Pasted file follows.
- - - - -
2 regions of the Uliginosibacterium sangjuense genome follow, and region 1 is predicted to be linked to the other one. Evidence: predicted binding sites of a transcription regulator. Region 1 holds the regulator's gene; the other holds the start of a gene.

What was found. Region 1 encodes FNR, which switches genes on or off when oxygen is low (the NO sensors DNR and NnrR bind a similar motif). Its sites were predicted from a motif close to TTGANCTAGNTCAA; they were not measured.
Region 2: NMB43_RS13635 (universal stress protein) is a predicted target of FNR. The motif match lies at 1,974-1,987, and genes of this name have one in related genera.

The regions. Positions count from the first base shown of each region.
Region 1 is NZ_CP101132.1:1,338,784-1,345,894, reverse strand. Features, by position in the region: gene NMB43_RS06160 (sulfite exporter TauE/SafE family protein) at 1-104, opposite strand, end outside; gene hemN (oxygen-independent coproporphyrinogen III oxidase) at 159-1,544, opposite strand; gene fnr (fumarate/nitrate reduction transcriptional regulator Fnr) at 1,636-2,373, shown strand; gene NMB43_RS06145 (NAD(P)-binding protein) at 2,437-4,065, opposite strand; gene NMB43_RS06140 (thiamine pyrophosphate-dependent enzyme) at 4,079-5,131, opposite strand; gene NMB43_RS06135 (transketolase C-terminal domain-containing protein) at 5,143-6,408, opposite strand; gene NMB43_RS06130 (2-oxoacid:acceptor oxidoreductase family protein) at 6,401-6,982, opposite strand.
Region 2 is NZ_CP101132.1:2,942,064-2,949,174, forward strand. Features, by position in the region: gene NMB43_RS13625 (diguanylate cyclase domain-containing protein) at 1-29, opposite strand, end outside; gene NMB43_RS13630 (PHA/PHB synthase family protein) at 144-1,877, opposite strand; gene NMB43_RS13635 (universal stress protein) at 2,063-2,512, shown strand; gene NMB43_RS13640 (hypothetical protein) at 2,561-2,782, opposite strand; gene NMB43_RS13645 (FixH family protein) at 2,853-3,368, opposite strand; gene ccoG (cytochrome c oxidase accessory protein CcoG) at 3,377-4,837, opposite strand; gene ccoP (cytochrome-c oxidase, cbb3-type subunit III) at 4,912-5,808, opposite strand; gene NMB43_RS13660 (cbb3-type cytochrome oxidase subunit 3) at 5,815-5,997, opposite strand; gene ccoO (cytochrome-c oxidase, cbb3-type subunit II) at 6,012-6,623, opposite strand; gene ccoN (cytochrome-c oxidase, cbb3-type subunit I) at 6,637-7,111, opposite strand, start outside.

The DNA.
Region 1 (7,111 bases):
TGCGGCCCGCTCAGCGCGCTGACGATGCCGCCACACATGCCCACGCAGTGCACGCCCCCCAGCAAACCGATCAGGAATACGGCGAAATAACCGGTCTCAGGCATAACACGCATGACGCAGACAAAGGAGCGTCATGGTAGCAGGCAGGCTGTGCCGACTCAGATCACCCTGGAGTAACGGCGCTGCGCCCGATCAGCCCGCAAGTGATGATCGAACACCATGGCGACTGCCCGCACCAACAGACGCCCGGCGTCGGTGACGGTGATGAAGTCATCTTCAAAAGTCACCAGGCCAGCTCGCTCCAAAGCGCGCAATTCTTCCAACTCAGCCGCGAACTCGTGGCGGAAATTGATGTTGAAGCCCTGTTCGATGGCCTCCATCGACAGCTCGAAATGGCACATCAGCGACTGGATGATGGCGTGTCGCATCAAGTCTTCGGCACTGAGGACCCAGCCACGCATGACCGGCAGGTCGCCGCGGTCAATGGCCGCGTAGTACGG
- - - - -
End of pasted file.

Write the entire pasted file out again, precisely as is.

2 regions of the Uliginosibacterium sangjuense genome follow, and region 1 is predicted to be linked to the other one. Evidence: predicted binding sites of a transcription regulator. Region 1 holds the regulator's gene; the other holds the start of a gene.

What was found. Region 1 encodes FNR, which switches genes on or off when oxygen is low (the NO sensors DNR and NnrR bind a similar motif). Its sites were predicted from a motif close to TTGANCTAGNTCAA; they were not measured.
Region 2: NMB43_RS13635 (universal stress protein) is a predicted target of FNR. The motif match lies at 1,974-1,987, and genes of this name have one in related genera.

The regions. Positions count from the first base shown of each region.
Region 1 is NZ_CP101132.1:1,338,784-1,345,894, reverse strand. Features, by position in the region: gene NMB43_RS06160 (sulfite exporter TauE/SafE family protein) at 1-104, opposite strand, end outside; gene hemN (oxygen-independent coproporphyrinogen III oxidase) at 159-1,544, opposite strand; gene fnr (fumarate/nitrate reduction transcriptional regulator Fnr) at 1,636-2,373, shown strand; gene NMB43_RS06145 (NAD(P)-binding protein) at 2,437-4,065, opposite strand; gene NMB43_RS06140 (thiamine pyrophosphate-dependent enzyme) at 4,079-5,131, opposite strand; gene NMB43_RS06135 (transketolase C-terminal domain-containing protein) at 5,143-6,408, opposite strand; gene NMB43_RS06130 (2-oxoacid:acceptor oxidoreductase family protein) at 6,401-6,982, opposite strand.
Region 2 is NZ_CP101132.1:2,942,064-2,949,174, forward strand. Features, by position in the region: gene NMB43_RS13625 (diguanylate cyclase domain-containing protein) at 1-29, opposite strand, end outside; gene NMB43_RS13630 (PHA/PHB synthase family protein) at 144-1,877, opposite strand; gene NMB43_RS13635 (universal stress protein) at 2,063-2,512, shown strand; gene NMB43_RS13640 (hypothetical protein) at 2,561-2,782, opposite strand; gene NMB43_RS13645 (FixH family protein) at 2,853-3,368, opposite strand; gene ccoG (cytochrome c oxidase accessory protein CcoG) at 3,377-4,837, opposite strand; gene ccoP (cytochrome-c oxidase, cbb3-type subunit III) at 4,912-5,808, opposite strand; gene NMB43_RS13660 (cbb3-type cytochrome oxidase subunit 3) at 5,815-5,997, opposite strand; gene ccoO (cytochrome-c oxidase, cbb3-type subunit II) at 6,012-6,623, opposite strand; gene ccoN (cytochrome-c oxidase, cbb3-type subunit I) at 6,637-7,111, opposite strand, start outside.

The DNA.
Region 1 (7,111 bases):
TGCGGCCCGCTCAGCGCGCTGACGATGCCGCCACACATGCCCACGCAGTGCACGCCCCCCAGCAAACCGATCAGGAATACGGCGAAATAACCGGTCTCAGGCATAACACGCATGACGCAGACAAAGGAGCGTCATGGTAGCAGGCAGGCTGTGCCGACTCAGATCACCCTGGAGTAACGGCGCTGCGCCCGATCAGCCCGCAAGTGATGATCGAACACCATGGCGACTGCCCGCACCAACAGACGCCCGGCGTCGGTGACGGTGATGAAGTCATCTTCAAAAGTCACCAGGCCAGCTCGCTCCAAAGCGCGCAATTCTTCCAACTCAGCCGCGAACTCGTGGCGGAAATTGATGTTGAAGCCCTGTTCGATGGCCTCCATCGACAGCTCGAAATGGCACATCAGCGACTGGATGATGGCGTGTCGCATCAAGTCTTCGGCACTGAGGACCCAGCCACGCATGACCGGCAGGTCGCCGCGGTCAATGGCCGCGTAGTACGG